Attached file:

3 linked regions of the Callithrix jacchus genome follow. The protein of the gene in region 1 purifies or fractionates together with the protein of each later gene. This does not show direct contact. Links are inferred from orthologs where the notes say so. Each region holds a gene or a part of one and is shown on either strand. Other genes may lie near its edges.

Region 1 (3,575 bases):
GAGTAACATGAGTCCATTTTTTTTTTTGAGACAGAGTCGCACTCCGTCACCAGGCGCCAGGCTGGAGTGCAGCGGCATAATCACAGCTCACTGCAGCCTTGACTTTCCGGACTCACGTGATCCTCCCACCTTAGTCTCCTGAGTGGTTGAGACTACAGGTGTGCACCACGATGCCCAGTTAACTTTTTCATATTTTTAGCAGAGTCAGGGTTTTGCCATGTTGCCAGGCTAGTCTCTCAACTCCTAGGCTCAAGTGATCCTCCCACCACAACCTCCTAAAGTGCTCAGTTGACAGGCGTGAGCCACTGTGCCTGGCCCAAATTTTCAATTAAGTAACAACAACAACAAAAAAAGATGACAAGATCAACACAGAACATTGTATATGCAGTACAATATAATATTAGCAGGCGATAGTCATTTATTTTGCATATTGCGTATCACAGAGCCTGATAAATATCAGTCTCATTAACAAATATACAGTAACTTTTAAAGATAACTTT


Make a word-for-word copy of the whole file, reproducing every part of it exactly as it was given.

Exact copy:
3 linked regions of the Callithrix jacchus genome follow. The protein of the gene in region 1 purifies or fractionates together with the protein of each later gene. This does not show direct contact. Links are inferred from orthologs where the notes say so. Each region holds a gene or a part of one and is shown on either strand. Other genes may lie near its edges.

Region 1 (3,575 bases):
GAGTAACATGAGTCCATTTTTTTTTTTGAGACAGAGTCGCACTCCGTCACCAGGCGCCAGGCTGGAGTGCAGCGGCATAATCACAGCTCACTGCAGCCTTGACTTTCCGGACTCACGTGATCCTCCCACCTTAGTCTCCTGAGTGGTTGAGACTACAGGTGTGCACCACGATGCCCAGTTAACTTTTTCATATTTTTAGCAGAGTCAGGGTTTTGCCATGTTGCCAGGCTAGTCTCTCAACTCCTAGGCTCAAGTGATCCTCCCACCACAACCTCCTAAAGTGCTCAGTTGACAGGCGTGAGCCACTGTGCCTGGCCCAAATTTTCAATTAAGTAACAACAACAACAAAAAAAGATGACAAGATCAACACAGAACATTGTATATGCAGTACAATATAATATTAGCAGGCGATAGTCATTTATTTTGCATATTGCGTATCACAGAGCCTGATAAATATCAGTCTCATTAACAAATATACAGTAACTTTTAAAGATAACTTT